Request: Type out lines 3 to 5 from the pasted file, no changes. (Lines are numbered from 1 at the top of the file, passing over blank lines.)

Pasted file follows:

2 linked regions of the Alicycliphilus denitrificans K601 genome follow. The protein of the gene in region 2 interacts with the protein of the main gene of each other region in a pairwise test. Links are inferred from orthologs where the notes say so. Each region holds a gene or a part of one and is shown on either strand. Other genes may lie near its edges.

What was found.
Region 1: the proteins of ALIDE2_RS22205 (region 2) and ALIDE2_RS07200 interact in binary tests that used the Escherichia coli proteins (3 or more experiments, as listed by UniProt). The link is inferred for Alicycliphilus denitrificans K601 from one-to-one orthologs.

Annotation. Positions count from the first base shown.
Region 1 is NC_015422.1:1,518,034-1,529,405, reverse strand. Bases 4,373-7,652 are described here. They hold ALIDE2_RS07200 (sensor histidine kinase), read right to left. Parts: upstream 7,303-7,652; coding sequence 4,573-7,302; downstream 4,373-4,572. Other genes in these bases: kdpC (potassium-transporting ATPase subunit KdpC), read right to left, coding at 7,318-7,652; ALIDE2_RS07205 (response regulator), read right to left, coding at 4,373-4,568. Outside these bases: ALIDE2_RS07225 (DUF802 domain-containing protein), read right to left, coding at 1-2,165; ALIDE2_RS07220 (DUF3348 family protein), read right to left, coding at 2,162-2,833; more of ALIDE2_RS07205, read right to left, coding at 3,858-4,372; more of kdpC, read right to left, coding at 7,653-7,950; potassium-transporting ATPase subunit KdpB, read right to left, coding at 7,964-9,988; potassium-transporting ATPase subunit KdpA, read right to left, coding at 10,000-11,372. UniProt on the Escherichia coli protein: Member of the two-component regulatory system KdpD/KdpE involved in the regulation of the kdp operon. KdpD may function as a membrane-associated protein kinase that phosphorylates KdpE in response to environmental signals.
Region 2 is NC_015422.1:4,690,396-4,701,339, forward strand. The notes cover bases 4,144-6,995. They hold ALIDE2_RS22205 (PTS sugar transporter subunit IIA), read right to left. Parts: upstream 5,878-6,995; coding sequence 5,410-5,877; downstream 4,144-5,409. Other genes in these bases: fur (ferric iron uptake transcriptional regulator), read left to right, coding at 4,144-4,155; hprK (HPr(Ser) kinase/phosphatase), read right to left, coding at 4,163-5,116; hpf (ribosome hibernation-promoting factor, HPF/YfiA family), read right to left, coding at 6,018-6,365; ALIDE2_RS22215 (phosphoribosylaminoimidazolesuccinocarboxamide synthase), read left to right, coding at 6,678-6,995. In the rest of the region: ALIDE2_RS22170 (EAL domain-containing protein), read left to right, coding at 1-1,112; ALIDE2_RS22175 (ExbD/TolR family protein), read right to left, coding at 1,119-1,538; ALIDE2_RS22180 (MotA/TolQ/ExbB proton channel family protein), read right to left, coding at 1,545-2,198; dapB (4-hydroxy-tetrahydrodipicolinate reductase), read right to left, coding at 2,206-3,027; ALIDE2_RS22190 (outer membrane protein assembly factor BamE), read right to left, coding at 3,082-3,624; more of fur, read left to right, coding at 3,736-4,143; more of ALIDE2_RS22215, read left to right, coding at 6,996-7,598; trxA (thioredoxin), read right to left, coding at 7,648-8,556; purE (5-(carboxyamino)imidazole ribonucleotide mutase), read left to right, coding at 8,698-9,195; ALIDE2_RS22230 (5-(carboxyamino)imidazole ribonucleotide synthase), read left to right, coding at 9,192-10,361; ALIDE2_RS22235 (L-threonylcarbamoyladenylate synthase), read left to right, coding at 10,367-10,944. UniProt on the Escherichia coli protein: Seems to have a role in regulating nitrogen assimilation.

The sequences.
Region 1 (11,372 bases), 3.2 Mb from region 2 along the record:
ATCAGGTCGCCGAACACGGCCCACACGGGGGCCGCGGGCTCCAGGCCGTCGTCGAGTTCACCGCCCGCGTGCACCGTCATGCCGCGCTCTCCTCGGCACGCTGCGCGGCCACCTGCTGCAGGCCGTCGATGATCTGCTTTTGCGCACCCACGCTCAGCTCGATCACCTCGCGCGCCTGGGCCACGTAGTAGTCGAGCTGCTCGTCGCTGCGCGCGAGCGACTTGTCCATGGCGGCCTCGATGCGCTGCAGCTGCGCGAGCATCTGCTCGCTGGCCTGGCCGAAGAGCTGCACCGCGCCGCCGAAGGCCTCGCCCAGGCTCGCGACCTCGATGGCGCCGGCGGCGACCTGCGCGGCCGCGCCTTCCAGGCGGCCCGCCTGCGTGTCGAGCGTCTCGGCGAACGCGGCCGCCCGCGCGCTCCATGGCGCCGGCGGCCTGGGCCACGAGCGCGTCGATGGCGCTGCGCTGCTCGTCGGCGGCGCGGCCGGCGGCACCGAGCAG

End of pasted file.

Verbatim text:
Region 1: the proteins of ALIDE2_RS22205 (region 2) and ALIDE2_RS07200 interact in binary tests that used the Escherichia coli proteins (3 or more experiments, as listed by UniProt). The link is inferred for Alicycliphilus denitrificans K601 from one-to-one orthologs.

Annotation. Positions count from the first base shown.
Region 1 is NC_015422.1:1,518,034-1,529,405, reverse strand. Bases 4,373-7,652 are described here. They hold ALIDE2_RS07200 (sensor histidine kinase), read right to left. Parts: upstream 7,303-7,652; coding sequence 4,573-7,302; downstream 4,373-4,572. Other genes in these bases: kdpC (potassium-transporting ATPase subunit KdpC), read right to left, coding at 7,318-7,652; ALIDE2_RS07205 (response regulator), read right to left, coding at 4,373-4,568. Outside these bases: ALIDE2_RS07225 (DUF802 domain-containing protein), read right to left, coding at 1-2,165; ALIDE2_RS07220 (DUF3348 family protein), read right to left, coding at 2,162-2,833; more of ALIDE2_RS07205, read right to left, coding at 3,858-4,372; more of kdpC, read right to left, coding at 7,653-7,950; potassium-transporting ATPase subunit KdpB, read right to left, coding at 7,964-9,988; potassium-transporting ATPase subunit KdpA, read right to left, coding at 10,000-11,372. UniProt on the Escherichia coli protein: Member of the two-component regulatory system KdpD/KdpE involved in the regulation of the kdp operon. KdpD may function as a membrane-associated protein kinase that phosphorylates KdpE in response to environmental signals.